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Global banking downgrades ease in Q1: Fitch

Global banking downgrades ease in Q1: Fitch

Canadian banks to focus on growth, spending and buybacks after strong second quarter Developed European were responsible for most of the negative rating action, based on actions taken on seven eurozone countries: Belgium, Cyprus, Ireland, Italy, Slovenia, Spain and Greece, which resulted in negative actions being taken on bank ratings in these regions too. While the number of negative actions slowed dramatically, there were very few upgrades in in the first quarter (only eight). “Over 75% of ratings assigned by Fitch to banks globally are on stable outlook. This has held true over the past four quarters,” reports Janine Dow, senior director in Fitch’s Financial Institutions team. “However, this should be considered in the context that the rating stock has shifted downwards and the average rating is lower than it was a year ago.” Related news Fed plays limited role in assessing climate risks for banks The number of global bank rating downgrades was almost cut in half in the first quarter of 2012, Fitch Ratings reports. In a new report, the rating agency says that there were 57 rating downgrades for global banks in the first quarter, down from 103 in the previous quarter. The negative rating actions that did take place were concentrated in Europe, which accounted for 77% of all negative rating actions. James Langton TD getting new head of private wealth, financial planning Keywords Banking industry Share this article and your comments with peers on social media Facebook LinkedIn Twitter read more

Eskom retrenchments not an option to reduce operational expenditure

Eskom retrenchments not an option to reduce operational expenditure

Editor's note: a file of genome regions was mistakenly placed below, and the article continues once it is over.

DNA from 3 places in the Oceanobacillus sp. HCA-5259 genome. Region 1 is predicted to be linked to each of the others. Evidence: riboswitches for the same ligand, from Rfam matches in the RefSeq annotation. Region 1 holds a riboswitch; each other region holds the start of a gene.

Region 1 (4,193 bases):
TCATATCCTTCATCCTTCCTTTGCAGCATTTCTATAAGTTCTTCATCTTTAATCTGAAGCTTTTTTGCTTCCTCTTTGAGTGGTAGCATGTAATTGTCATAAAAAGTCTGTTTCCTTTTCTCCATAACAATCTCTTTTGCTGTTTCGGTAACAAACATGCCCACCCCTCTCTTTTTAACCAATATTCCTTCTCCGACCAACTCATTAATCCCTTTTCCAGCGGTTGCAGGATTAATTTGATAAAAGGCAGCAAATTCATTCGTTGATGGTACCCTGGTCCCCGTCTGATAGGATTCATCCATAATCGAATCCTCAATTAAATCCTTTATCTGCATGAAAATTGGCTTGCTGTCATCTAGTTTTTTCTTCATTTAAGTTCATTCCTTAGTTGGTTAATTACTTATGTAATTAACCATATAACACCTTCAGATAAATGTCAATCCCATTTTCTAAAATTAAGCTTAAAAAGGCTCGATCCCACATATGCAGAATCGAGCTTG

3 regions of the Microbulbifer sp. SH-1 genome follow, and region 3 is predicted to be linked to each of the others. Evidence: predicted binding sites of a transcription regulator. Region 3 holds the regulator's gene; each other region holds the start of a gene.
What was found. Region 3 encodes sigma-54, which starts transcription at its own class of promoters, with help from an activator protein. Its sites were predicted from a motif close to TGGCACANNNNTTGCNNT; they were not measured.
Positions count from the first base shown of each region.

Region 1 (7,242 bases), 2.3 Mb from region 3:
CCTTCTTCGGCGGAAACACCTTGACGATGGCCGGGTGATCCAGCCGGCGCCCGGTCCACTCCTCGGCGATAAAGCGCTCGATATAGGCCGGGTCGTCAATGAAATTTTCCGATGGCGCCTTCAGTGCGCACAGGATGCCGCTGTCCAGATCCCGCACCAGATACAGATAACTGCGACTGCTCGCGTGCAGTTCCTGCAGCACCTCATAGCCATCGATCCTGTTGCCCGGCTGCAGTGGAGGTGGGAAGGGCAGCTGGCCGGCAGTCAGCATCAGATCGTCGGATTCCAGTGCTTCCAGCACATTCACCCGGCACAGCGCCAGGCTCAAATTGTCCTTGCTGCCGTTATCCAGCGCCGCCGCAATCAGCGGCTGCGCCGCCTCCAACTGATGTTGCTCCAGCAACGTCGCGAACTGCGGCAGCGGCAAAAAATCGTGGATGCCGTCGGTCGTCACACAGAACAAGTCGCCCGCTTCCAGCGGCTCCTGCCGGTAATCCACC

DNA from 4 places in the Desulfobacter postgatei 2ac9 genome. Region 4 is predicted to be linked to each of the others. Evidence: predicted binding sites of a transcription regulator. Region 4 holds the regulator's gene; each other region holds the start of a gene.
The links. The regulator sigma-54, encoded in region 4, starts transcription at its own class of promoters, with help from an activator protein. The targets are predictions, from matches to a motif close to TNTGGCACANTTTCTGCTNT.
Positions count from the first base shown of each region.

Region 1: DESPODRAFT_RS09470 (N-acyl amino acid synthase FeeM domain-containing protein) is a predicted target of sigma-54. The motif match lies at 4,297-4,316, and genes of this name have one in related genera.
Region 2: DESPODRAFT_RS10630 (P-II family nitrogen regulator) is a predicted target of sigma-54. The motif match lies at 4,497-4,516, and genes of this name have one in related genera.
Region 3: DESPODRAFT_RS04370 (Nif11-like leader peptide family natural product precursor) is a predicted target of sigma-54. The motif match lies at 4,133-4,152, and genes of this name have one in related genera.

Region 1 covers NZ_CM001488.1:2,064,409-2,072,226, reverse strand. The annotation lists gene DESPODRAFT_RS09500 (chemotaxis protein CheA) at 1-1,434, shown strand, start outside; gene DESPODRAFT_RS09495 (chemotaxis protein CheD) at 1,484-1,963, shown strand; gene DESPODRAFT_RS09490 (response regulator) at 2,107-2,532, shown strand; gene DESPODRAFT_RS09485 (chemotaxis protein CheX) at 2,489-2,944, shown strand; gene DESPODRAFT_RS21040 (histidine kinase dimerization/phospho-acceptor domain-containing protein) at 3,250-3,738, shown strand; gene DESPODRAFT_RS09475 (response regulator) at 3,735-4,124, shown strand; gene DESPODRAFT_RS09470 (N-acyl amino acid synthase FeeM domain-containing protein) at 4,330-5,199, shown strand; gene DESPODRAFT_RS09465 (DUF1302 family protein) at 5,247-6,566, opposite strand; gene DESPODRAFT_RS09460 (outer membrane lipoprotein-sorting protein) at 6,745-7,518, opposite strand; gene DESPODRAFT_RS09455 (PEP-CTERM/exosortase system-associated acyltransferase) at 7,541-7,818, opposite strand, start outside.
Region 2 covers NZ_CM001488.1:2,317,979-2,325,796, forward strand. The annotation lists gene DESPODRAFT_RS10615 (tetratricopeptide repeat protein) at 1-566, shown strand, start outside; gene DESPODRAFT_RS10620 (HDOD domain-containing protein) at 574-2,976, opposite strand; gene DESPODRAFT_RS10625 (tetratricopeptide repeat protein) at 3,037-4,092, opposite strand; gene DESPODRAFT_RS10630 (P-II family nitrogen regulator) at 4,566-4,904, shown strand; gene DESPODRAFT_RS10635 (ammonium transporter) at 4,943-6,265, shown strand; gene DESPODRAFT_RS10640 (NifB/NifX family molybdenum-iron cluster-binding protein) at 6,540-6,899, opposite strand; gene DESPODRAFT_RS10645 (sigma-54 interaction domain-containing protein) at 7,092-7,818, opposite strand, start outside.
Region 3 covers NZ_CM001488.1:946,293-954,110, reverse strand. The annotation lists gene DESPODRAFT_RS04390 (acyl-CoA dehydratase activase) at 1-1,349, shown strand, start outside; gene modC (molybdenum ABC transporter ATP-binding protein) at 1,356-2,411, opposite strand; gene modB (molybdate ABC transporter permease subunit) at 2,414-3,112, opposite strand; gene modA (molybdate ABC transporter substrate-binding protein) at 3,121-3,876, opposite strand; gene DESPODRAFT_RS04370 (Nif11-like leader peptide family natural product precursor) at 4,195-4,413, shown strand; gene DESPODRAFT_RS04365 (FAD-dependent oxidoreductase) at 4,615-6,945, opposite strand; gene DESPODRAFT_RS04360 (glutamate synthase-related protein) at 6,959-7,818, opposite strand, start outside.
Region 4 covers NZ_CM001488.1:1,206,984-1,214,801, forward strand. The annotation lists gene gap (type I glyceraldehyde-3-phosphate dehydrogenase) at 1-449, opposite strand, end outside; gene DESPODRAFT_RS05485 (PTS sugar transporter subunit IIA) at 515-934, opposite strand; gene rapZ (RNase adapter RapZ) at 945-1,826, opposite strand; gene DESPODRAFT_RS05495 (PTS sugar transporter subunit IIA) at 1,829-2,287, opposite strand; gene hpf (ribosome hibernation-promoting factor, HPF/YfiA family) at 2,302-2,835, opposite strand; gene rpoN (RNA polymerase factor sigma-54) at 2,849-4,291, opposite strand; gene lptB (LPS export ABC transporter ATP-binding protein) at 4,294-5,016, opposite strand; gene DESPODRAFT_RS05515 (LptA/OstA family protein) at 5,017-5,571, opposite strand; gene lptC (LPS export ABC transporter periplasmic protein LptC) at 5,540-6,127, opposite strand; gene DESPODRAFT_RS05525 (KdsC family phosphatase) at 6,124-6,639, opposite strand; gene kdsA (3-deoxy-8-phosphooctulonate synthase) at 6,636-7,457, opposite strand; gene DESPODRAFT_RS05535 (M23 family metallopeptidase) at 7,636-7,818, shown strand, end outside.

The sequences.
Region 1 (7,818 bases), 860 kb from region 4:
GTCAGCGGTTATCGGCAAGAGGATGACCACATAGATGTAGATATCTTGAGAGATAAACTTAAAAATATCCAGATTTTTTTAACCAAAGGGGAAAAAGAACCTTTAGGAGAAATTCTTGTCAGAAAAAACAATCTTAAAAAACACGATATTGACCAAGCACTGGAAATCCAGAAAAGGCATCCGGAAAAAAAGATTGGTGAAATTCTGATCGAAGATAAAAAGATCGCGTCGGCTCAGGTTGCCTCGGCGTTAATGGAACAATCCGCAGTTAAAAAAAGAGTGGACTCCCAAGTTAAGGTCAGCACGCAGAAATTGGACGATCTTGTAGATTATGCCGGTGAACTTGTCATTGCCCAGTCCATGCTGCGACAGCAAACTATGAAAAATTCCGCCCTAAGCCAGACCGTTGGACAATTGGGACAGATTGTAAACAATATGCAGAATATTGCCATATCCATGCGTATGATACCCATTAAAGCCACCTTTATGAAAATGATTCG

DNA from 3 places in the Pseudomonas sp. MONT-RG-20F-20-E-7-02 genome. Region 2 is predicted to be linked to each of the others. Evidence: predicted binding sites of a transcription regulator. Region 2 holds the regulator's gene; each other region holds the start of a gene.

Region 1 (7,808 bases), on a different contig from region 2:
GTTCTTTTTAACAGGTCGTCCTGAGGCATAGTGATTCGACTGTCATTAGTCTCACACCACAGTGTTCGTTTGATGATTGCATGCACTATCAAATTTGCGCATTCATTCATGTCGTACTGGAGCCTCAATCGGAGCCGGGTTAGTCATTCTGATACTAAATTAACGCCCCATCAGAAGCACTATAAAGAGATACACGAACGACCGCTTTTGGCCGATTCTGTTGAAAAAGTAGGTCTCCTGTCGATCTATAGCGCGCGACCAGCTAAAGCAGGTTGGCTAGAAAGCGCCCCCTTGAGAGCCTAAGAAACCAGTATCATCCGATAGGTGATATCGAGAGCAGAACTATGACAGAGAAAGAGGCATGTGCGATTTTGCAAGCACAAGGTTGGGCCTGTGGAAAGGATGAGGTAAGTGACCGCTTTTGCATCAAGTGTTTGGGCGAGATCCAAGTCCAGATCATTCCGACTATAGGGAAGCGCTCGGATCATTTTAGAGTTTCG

first_img RELATED ARTICLESMORE FROM AUTHOR BRICS Generation Finance and Policy Low carbon, solar future could increase jobs in the future – SAPVIA AFD and Eskom commit to a competitive electricity sector Featured image: Stock South Africa’s state-owned power utility Eskom is weighting up its options to reduce its staff complement by 4.2% to 31,675 employees for 2018/19.However, according Khulu Phasiwe, the company’s spokesperson, the option of Eskom retrenchments are not on the table.“That is not on the cards at all,” Phasiwe stated, explaining that Eskom’s priority was to improve its operational performance and reduce primary energy costs.He was responding to reports that Eskom chairperson Jabu Mabuza said the utility would appoint a permanent chief executive by the end of next month to begin the process of reforming the ailing utility, which might include reducing job numbers.Subsequently, the National Union of Mineworkers’ Energy Sector Co-ordinator Paris Mashego responded that the union expected to be fully consulted before any decisions were taken about any retrenchments.“Eskom’s problem is poor leadership and financial mismanagement. They must fix that first before rushing to cut jobs,” said Mashego.#eskom is in a bind. It needs hundreds of Billions of Rands in capital expenditure, but because of the nature of their business, they need workers. It’s not a service company. So, remains to be see if they’ll retrench, if they do, it’ll be for short-term gains but long-term pain. https://t.co/4PQE8EwZy9— Armandt van Helden (@ibadaan) January 20, 2018Eskom retrenchments not an optionAccording to Nersa, the average cost per Eskom employee was R643,000 for 2016/17, R675,000 for 2017/18 and R708,000 for 2018/19. “There is an increase of 5% based on the average cost per employee, which is an inflation increase,” the regulatory body said.“The reduction in the employee headcount is not due to restructuring by Eskom, but through natural attrition and employees leaving for various reasons, such as voluntary retirement,” explained Nersa.In 2007, the regulator said the power utility was able to produce 239,109GWh with 32,954 employees, which resulted in 7.26GWh per employee. In its latest application to the regulator, Eskom applied to produce 216,771GWh with 39,186 employees, which translated to 5.3GWh per employee.“This means that Eskom is producing less GWh with more employees and higher employee costs. The excess employees based on this analysis amount to 6,232,” Nersa said. It said the cost of excess employees amounted to approximately R3.8 billion.On the other hand, OUTA believes that Eskom’s high costs of operation over the past decade are due largely to its “capture and political meddling by people connected to the Guptas and the previous state president”.However, the non-profit organisation is more concerned about Nersa’s lack of action “as the regulator in challenging the gross developments of rising primary energy costs, runaway capital expenditure projects, staff headcount and other operational inefficiencies”. UNDP China, CCIEE launch report to facilitate low-carbon development Previous articleMozambique: large-scale solar plant reaches financial closeNext articleS.Africa: Energy Minister to announce REIPPPP roadmap Nicolette Pombo-van ZylAs the Editor of ESI Africa, my passion is on sustainability and placing African countries on the international stage. I take a keen interest in the trends shaping the power & water utility market along with the projects and local innovations making headline news. Watch my short weekly video on our YouTube channel ESIAfricaTV and speak with me on what has your attention.last_img read more